Mentioned: Fictionwise

Monday, November 20, 2006

Notes from a writer's conference, part 1

I just came back from the Pitch, Publish and Promote conference in Albuquerque, which lasted a day and a half and was organized by SouthWest Writers. Over the next few days, I will post some of my notes.

The pitching segment featured a talk by Katharine Sands, a New York literary agent who offered plenty of advice on how to approach agents. She tossed around lots of arcane-sounding terms such as "dysfiction," which I didn't find all that useful, so I didn't write them all down.

She distinguishes between a writer and an author; the latter is a published writer. Writing is solitary, while publishing is collaborative.

A manuscript does not become a book until it is published. Never refer to your manuscript as "complete."

When querying agents for non-fiction (I think she meant for fiction as well), don't just give the facts of your story. You should show your voice and provide a lens that lets us see into the book.

Don't pitch multiple ideas at once. Just one at a time.

A query is a one-page pitch. Nobody reads two pages. The query must "infotain," provide a spark, give the agent a memorable takeaway nugget.

In your query, lead with what is the most interesting. Don't waste your first paragraph.

Elevator pitch: about 25 words to grab the agent's attention.

Your pitchcraft becomes your jacket copy, your hook.

Agents are looking for voice, elements, alchemy.

Good news/bad news: The good news is that talent comes from everywhere, and agents are always on the lookout. The bad news is that the agents are flooded with queries.

Talk about your platform in your query letter, if warranted. If you are a recognized expert in the field you're writing about, for example, be sure to let the agent know. Also, tell how your other writing has been noticed, how you will get readers, or anything that makes your work interesting or different.

Agents do not log submissions. If you don't get a reply, sometimes you can get away with waiting a while and querying again.

Radio sells more books than television.

Categories of published books:
Front List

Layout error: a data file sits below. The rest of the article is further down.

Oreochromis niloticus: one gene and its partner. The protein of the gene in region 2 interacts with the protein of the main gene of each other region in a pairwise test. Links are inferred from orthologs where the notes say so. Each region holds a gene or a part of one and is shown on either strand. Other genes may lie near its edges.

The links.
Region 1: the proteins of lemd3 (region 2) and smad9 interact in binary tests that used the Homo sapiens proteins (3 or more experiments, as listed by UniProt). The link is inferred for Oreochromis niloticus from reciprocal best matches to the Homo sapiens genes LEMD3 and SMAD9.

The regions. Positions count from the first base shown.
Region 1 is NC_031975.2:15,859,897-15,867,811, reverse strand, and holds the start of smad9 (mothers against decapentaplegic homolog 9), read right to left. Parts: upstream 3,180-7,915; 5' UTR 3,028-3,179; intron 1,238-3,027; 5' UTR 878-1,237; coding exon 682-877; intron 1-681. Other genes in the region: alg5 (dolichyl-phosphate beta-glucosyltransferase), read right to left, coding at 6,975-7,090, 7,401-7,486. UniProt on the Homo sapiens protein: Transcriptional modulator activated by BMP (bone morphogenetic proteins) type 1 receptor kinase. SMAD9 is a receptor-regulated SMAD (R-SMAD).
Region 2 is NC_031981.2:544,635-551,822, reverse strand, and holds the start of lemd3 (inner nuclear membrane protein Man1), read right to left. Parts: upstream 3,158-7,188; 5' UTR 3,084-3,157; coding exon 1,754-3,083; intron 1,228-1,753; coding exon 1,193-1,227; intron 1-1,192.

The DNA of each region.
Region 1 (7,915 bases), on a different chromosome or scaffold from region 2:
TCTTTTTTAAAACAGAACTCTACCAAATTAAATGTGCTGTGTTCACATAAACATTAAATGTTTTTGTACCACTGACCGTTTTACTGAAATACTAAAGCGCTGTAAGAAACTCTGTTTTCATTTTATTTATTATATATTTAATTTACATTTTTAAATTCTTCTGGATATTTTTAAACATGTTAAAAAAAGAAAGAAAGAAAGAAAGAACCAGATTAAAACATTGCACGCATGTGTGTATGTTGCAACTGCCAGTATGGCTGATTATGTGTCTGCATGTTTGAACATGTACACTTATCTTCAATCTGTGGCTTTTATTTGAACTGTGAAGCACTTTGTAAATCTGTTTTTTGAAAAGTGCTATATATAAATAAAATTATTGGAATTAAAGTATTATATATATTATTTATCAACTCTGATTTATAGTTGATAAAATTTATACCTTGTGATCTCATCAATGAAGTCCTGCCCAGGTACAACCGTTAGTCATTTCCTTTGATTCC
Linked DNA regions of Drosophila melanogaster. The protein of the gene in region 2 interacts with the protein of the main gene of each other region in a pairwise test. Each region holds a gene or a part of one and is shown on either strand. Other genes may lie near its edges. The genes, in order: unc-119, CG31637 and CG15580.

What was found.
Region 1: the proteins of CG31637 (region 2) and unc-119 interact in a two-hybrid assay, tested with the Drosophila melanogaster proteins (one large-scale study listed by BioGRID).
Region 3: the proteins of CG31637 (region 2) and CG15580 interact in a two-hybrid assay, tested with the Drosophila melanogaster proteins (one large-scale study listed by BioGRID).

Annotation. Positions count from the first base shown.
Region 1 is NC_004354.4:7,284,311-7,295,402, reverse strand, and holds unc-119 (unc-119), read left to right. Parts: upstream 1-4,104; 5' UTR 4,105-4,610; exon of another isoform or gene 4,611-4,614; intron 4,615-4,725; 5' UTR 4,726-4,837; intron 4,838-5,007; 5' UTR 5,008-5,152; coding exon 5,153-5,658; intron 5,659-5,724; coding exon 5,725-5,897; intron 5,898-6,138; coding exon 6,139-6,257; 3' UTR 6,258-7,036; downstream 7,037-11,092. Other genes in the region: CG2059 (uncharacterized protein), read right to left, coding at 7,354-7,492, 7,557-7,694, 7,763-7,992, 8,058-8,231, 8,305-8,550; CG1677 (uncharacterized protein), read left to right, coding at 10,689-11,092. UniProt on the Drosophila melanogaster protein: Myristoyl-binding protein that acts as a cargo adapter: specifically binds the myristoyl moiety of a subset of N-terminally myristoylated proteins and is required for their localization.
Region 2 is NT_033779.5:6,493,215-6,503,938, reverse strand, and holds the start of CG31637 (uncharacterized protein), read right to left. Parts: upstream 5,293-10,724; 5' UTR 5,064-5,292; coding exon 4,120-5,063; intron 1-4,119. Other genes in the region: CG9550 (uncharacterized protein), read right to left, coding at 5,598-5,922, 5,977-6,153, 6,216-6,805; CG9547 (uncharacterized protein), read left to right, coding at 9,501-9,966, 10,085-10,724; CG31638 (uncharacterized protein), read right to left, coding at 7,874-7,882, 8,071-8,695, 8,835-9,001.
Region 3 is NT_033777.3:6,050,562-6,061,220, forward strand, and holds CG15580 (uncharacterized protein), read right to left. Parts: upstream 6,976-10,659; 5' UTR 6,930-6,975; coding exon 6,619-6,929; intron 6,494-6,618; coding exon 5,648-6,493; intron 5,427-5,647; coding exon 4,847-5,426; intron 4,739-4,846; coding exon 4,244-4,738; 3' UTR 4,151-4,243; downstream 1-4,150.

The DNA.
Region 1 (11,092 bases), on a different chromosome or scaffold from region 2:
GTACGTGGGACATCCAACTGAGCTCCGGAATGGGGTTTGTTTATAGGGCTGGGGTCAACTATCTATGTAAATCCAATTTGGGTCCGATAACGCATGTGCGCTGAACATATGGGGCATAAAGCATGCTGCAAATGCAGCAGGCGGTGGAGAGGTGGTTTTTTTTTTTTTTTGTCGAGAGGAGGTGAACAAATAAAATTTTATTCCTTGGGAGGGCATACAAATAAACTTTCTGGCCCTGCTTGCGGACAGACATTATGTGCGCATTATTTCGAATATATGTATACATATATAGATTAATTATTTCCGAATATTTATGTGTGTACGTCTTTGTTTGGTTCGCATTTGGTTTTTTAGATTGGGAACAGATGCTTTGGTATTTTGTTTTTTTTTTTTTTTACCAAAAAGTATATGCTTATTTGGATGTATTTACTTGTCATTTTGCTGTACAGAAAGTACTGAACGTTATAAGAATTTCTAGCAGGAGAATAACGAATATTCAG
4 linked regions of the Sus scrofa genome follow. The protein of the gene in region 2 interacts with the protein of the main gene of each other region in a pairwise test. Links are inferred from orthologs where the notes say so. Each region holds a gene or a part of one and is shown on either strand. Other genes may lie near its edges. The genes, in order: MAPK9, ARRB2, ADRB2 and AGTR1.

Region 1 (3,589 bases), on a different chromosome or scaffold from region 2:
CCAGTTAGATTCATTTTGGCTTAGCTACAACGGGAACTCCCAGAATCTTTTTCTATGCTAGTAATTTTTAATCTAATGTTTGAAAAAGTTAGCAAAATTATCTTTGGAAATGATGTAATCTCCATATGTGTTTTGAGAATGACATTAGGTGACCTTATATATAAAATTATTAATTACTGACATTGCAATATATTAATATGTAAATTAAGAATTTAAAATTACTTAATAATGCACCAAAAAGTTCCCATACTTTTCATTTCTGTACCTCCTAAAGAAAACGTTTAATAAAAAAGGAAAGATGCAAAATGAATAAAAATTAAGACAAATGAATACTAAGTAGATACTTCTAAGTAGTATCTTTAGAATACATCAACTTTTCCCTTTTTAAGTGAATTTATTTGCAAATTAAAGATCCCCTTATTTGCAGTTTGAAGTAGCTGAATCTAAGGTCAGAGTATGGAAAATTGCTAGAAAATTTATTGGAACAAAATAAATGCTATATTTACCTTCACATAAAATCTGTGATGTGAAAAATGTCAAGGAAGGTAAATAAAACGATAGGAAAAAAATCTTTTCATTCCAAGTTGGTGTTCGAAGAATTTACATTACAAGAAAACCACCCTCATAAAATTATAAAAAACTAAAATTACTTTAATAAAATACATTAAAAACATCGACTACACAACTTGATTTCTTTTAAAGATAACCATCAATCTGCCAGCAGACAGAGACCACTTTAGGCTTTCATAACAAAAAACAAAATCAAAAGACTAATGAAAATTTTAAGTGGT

: Books by the very top authors, whose work automatically stands out in the market place.
Mid List: Where most work ends up. This is a very wide range.
Back List: Books that are not ordinarily marketed in bookstores except under special circumstances. They might be specialty books, or they might be earlier books in a series. So if the latest Harry Potter book comes out, bookstores might also trot out all of Rowling's earlier titles to try selling those at the same time. Those earlier titles have been back listed.

Booksellers don't buy books. They take them on consignment.

Book buyers frequently get to retitle a book if they think the original title won't sell.

A good query might wind up becoming the catalog description.

As an author, you must be an impassioned ambassador for your work.

Generally okay to query multiple agents at once.

You can often find the names of literary agents on the acknowledgement pages of recently published books.

The Preditors & Editors website is a good place to learn what some of the shadier folks in the business may not want you to know.

My novel is published!

My comic novel, When Pigs Fly, is published and available through my website, iUniverse and Amazon. Exciting stuff! I noticed that Powells has it as well, but their price looks too high, three bucks over list. Also, B&N doesn't seem to have the title yet.

Meanwhile, my friend Bev tells me she just received her copy in the mail. That makes it seem more real.